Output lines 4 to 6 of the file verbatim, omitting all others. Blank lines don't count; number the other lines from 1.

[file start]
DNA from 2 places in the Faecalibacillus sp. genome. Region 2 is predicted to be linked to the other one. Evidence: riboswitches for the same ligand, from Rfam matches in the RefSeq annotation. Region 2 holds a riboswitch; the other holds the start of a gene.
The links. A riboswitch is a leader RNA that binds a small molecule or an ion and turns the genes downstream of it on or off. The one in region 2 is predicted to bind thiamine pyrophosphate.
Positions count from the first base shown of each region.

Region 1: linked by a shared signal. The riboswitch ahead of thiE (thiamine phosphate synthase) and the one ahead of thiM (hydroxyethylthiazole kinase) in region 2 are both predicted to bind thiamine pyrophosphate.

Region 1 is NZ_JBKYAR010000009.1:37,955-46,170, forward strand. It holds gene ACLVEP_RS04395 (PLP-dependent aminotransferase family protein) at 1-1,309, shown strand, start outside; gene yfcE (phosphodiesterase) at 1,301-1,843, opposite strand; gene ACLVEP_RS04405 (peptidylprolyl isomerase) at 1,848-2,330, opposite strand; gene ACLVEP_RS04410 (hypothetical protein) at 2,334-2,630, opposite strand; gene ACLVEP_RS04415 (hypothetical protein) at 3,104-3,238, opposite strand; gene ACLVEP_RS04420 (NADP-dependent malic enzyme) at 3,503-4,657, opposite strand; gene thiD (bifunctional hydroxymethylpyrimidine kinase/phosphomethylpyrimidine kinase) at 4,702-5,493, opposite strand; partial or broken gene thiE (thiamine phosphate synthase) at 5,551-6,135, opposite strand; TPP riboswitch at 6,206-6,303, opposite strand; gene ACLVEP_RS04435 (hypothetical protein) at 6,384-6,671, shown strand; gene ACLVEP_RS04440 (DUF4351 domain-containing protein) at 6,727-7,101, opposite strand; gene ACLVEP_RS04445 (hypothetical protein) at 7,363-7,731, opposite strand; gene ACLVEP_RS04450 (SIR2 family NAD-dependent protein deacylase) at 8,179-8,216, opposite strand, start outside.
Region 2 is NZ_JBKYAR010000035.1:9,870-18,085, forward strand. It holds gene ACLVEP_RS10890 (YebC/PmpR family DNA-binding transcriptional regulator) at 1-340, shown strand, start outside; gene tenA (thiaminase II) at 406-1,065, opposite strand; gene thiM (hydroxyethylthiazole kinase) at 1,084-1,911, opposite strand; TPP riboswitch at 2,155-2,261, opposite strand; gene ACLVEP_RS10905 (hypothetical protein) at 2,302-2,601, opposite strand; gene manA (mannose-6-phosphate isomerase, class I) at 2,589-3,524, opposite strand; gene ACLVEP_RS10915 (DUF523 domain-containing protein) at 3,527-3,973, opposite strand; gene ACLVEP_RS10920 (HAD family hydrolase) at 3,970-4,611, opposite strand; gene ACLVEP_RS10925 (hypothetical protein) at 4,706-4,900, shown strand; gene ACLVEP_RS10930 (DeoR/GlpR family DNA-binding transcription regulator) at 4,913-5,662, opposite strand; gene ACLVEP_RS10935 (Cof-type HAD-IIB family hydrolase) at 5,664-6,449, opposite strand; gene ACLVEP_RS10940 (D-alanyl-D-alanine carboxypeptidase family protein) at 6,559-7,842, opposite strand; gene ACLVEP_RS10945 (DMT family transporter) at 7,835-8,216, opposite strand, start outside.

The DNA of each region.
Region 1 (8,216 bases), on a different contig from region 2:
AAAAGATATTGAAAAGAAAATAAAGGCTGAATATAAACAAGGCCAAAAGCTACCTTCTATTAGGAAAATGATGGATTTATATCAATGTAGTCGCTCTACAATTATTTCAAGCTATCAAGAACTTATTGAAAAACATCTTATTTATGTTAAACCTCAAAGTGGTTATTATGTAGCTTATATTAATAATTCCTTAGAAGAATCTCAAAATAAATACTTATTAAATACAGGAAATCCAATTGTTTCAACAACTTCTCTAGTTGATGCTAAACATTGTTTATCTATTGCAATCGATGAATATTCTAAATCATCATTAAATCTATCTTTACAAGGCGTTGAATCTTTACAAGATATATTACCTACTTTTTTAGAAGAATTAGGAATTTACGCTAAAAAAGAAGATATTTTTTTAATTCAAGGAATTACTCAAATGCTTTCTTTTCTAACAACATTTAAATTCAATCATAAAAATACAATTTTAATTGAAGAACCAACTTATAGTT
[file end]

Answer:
Region 1: linked by a shared signal. The riboswitch ahead of thiE (thiamine phosphate synthase) and the one ahead of thiM (hydroxyethylthiazole kinase) in region 2 are both predicted to bind thiamine pyrophosphate.

Region 1 is NZ_JBKYAR010000009.1:37,955-46,170, forward strand. It holds gene ACLVEP_RS04395 (PLP-dependent aminotransferase family protein) at 1-1,309, shown strand, start outside; gene yfcE (phosphodiesterase) at 1,301-1,843, opposite strand; gene ACLVEP_RS04405 (peptidylprolyl isomerase) at 1,848-2,330, opposite strand; gene ACLVEP_RS04410 (hypothetical protein) at 2,334-2,630, opposite strand; gene ACLVEP_RS04415 (hypothetical protein) at 3,104-3,238, opposite strand; gene ACLVEP_RS04420 (NADP-dependent malic enzyme) at 3,503-4,657, opposite strand; gene thiD (bifunctional hydroxymethylpyrimidine kinase/phosphomethylpyrimidine kinase) at 4,702-5,493, opposite strand; partial or broken gene thiE (thiamine phosphate synthase) at 5,551-6,135, opposite strand; TPP riboswitch at 6,206-6,303, opposite strand; gene ACLVEP_RS04435 (hypothetical protein) at 6,384-6,671, shown strand; gene ACLVEP_RS04440 (DUF4351 domain-containing protein) at 6,727-7,101, opposite strand; gene ACLVEP_RS04445 (hypothetical protein) at 7,363-7,731, opposite strand; gene ACLVEP_RS04450 (SIR2 family NAD-dependent protein deacylase) at 8,179-8,216, opposite strand, start outside.
Region 2 is NZ_JBKYAR010000035.1:9,870-18,085, forward strand. It holds gene ACLVEP_RS10890 (YebC/PmpR family DNA-binding transcriptional regulator) at 1-340, shown strand, start outside; gene tenA (thiaminase II) at 406-1,065, opposite strand; gene thiM (hydroxyethylthiazole kinase) at 1,084-1,911, opposite strand; TPP riboswitch at 2,155-2,261, opposite strand; gene ACLVEP_RS10905 (hypothetical protein) at 2,302-2,601, opposite strand; gene manA (mannose-6-phosphate isomerase, class I) at 2,589-3,524, opposite strand; gene ACLVEP_RS10915 (DUF523 domain-containing protein) at 3,527-3,973, opposite strand; gene ACLVEP_RS10920 (HAD family hydrolase) at 3,970-4,611, opposite strand; gene ACLVEP_RS10925 (hypothetical protein) at 4,706-4,900, shown strand; gene ACLVEP_RS10930 (DeoR/GlpR family DNA-binding transcription regulator) at 4,913-5,662, opposite strand; gene ACLVEP_RS10935 (Cof-type HAD-IIB family hydrolase) at 5,664-6,449, opposite strand; gene ACLVEP_RS10940 (D-alanyl-D-alanine carboxypeptidase family protein) at 6,559-7,842, opposite strand; gene ACLVEP_RS10945 (DMT family transporter) at 7,835-8,216, opposite strand, start outside.